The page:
In addition to overfishing, competition and predation by introduced fishes have adversely affected populations of the Shortjaw Cisco. Disposal of dredged material and sedimentation may also deposit silt on spawning beds, smothering eggs and reducing the level of dissolved oxygen by introducing organic matter. Many hazardous chemicals present in the Great Lakes may also threaten this species.
Recent genetic research failed to differentiate Cisco from Shortjaw Cisco. These results suggest all ciscoes (Coregonus spp.) might not be multiple species, but rather a single species that has adapted to fill multiple open niches. The authors advocate an ecosystem approach of management, which focuses on maintaining niches in lakes with different cisco forms (not individual species) co-habiting. Status assessments should identify and designate lakes with multiple forms as special management units based on morphological, biological, ecological, and genetic evidence (Turgeon et al. 2015).
Conservation Efforts in Minnesota
The Minnesota DNR Section of Fisheries records any occurrences of Shortjaw Cisco found while conducting their annual fish surveys. The North American Native Fishes Association conducted cisco surveys from 2009-2014. Based on meristic and morphological characteristics, Shortjaw Cisco were identified from specimens collected from 2009-2014 in 14 northeastern Minnesota and Minnesota-Ontario border lakes (Schmidt 2016).
General fish surveys are necessary to determine the distribution of the Shortjaw Cisco in Minnesota, and more intensive research is needed on its general biology. In addition, genetic information needs to be obtained. Extant populations should be carefully monitored and protected from overcollection via incidental catch. Preventing further introductions of non-indigenous species while continuing current efforts to suppress existing exotic species populations in Lake Superior should also be a high priority.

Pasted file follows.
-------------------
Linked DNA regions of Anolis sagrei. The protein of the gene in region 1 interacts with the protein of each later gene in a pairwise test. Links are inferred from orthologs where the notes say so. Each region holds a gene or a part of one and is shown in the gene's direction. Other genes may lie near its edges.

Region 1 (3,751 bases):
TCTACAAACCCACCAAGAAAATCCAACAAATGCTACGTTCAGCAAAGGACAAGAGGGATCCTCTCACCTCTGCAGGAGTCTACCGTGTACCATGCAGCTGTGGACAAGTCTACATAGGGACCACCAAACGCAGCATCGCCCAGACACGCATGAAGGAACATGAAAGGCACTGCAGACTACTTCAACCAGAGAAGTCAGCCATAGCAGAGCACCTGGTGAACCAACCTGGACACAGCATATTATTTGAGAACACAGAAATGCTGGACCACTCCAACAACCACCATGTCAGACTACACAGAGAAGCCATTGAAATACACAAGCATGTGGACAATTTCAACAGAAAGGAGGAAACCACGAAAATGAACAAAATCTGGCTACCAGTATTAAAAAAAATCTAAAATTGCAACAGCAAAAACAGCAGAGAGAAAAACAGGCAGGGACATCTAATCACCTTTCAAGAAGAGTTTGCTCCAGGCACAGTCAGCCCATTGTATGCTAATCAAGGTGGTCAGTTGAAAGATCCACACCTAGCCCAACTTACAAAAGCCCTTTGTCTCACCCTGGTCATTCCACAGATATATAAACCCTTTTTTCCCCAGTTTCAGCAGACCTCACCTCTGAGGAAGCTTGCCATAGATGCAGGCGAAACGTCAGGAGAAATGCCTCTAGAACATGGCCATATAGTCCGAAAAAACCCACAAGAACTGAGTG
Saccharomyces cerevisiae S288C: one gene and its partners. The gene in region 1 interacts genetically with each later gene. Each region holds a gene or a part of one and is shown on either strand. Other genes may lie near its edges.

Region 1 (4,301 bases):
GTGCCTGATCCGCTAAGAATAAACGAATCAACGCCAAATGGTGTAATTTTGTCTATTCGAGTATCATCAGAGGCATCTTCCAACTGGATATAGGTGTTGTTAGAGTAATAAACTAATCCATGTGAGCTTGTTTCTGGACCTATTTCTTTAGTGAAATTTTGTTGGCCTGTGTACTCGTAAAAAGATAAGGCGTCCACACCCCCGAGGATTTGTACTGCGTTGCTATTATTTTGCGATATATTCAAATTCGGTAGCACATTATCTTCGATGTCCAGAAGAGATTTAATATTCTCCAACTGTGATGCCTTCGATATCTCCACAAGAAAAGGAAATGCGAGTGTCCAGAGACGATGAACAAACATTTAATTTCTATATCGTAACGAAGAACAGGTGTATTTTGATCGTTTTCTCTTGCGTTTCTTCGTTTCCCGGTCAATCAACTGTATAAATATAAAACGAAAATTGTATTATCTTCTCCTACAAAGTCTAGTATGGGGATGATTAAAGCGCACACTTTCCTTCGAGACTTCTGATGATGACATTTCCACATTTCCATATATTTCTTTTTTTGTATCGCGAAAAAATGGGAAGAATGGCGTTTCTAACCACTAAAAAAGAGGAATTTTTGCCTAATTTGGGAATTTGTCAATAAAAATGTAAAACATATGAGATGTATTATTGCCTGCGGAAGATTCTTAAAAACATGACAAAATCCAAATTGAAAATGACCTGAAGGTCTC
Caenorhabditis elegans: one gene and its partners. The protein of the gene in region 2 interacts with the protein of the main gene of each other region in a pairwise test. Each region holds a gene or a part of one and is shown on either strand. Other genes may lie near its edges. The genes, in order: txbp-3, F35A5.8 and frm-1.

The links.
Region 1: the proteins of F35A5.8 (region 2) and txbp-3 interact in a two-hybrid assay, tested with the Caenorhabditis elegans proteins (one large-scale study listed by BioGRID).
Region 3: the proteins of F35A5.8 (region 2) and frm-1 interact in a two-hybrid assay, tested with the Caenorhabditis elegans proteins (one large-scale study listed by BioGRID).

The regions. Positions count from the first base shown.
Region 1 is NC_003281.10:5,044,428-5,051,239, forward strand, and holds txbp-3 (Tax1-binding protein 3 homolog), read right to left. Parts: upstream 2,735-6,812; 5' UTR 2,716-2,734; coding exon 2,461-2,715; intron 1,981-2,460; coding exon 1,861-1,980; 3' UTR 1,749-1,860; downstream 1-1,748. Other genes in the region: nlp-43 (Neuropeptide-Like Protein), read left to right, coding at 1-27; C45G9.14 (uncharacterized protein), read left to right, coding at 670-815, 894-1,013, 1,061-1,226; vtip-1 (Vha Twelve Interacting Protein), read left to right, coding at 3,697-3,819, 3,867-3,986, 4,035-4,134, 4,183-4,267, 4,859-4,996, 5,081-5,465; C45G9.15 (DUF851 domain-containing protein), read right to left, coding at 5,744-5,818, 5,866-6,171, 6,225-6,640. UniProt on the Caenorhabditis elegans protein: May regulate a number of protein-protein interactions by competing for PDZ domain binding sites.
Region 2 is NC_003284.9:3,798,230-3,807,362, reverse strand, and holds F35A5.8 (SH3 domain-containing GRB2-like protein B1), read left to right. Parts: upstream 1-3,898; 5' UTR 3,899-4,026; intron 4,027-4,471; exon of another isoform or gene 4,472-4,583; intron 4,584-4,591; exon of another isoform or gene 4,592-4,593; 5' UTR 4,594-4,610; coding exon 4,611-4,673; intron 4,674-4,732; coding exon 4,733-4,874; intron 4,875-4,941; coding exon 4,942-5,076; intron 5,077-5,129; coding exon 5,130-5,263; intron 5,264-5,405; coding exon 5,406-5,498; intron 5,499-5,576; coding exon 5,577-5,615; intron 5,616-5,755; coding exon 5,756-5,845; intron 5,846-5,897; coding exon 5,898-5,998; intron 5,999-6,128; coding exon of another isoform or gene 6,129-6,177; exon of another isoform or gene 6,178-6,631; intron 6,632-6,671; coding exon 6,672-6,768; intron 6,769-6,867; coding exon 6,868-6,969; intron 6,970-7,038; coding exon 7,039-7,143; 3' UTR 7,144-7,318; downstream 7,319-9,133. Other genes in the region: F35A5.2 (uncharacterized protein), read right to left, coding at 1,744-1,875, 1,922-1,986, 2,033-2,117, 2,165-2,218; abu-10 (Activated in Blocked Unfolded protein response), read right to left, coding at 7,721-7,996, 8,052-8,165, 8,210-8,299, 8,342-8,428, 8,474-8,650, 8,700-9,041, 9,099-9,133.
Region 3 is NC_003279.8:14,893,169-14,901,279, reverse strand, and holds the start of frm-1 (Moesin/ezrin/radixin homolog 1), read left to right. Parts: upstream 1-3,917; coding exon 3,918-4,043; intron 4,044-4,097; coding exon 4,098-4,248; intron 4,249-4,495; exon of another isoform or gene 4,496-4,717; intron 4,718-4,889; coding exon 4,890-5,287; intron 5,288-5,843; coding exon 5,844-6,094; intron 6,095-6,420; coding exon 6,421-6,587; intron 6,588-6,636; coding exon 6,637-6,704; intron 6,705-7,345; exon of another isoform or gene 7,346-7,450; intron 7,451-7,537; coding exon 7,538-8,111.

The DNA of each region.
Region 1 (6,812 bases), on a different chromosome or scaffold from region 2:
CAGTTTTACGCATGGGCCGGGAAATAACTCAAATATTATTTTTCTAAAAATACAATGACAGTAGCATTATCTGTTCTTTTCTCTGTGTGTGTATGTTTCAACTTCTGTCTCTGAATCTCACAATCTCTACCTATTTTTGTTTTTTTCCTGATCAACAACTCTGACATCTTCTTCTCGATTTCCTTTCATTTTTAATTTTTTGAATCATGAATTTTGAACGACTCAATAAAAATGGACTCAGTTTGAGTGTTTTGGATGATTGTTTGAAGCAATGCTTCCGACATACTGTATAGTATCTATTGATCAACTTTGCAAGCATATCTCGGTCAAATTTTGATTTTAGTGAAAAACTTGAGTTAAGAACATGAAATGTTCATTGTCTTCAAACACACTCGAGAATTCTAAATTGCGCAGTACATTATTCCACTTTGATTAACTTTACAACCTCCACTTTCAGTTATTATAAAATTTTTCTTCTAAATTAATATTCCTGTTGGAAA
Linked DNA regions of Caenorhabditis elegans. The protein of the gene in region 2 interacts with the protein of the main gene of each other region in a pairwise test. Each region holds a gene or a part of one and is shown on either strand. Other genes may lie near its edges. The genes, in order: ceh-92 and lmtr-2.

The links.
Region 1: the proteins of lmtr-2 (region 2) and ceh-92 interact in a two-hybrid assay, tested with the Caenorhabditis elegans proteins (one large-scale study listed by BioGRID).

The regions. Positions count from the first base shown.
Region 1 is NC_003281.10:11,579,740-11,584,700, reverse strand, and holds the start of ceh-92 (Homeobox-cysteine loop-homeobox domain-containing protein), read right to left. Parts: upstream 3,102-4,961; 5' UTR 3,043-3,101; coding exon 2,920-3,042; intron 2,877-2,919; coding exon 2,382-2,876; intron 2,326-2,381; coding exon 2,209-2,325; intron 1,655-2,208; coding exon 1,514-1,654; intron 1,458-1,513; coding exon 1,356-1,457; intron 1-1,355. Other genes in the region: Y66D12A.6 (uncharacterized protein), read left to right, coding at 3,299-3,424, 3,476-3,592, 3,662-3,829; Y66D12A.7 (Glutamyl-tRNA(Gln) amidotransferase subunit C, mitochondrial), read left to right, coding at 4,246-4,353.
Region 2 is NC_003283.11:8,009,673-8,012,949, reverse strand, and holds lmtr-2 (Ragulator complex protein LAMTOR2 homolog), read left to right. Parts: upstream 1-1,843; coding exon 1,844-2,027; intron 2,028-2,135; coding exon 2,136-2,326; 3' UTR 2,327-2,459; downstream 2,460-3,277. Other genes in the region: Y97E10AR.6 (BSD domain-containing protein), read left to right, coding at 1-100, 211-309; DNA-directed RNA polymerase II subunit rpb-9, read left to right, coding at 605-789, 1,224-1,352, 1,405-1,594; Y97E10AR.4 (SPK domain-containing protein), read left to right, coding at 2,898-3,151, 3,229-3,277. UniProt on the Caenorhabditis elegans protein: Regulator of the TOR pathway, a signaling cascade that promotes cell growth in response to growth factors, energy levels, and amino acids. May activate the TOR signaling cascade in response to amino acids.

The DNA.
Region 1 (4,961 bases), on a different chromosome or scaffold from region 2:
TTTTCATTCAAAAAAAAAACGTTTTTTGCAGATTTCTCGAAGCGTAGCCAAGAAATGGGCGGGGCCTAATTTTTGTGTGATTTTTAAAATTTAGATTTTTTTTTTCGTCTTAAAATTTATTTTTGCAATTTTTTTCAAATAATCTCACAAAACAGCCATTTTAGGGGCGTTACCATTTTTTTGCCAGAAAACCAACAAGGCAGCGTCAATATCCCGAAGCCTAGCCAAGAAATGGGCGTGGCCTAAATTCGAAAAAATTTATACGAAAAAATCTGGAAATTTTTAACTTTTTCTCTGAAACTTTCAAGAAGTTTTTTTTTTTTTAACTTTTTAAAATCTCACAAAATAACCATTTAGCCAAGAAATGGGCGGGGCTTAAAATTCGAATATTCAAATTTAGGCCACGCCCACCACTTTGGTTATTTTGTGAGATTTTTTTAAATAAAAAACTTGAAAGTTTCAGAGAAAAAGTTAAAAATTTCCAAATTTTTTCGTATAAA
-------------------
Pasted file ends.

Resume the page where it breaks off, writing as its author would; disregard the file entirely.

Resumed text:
Author: Dr. Peter Berendzen, 2008
Revised: Konrad P. Schmidt, 2016
Becker, G. C. 1983. The fishes of Wisconsin. University of Wisconsin Press, Madison, Wisconsin. 1052 pp.
Hoff, M. H., and T. N. Todd. 2004. Status of the Shortjaw Cisco (Coregonus zenithicus) in Lake Superior. Annales Zoologici Fennici 41(1):147-154.
Houston, J. J. 1988. Status of the Shortjaw Cisco, Coregonus zenithicus, in Canada. Canadian Field-Naturalist 102:97-102.
NatureServe. 2015. NatureServe Explorer: an online encyclopedia of life [web application]. Version 7.1. NatureServe, Arlington, Virginia. <http://www.natureserve.org/explorer>. Accessed 25 May 2016.
Scott, W. B., and E. J. Crossman. 1973. Freshwater fishes of Canada. Fisheries Research Board of Canada Bulletin 184, Ottawa, Canada. 966 pp.
Turgeon, J., S. M. Reid, A. Bourret, T. C. Pratt, J. D. Reist, A. M. Muir, and K. L. Howland. 2016. Morphological and genetic variation in Cisco (Coregonus artedi) and Shortjaw Cisco (C. zenithicus): multiple origins of Shortjaw Cisco in inland lakes require a lake-specific conservation approach. Covservation Genetics 17(1)45-56.
U.S. Forest Service. 1999. Population viability assessment in forest plan revision. Statement of purpose and reason. Draft species data records: Coregonus zenithicus. United States Forest Service, Region 9.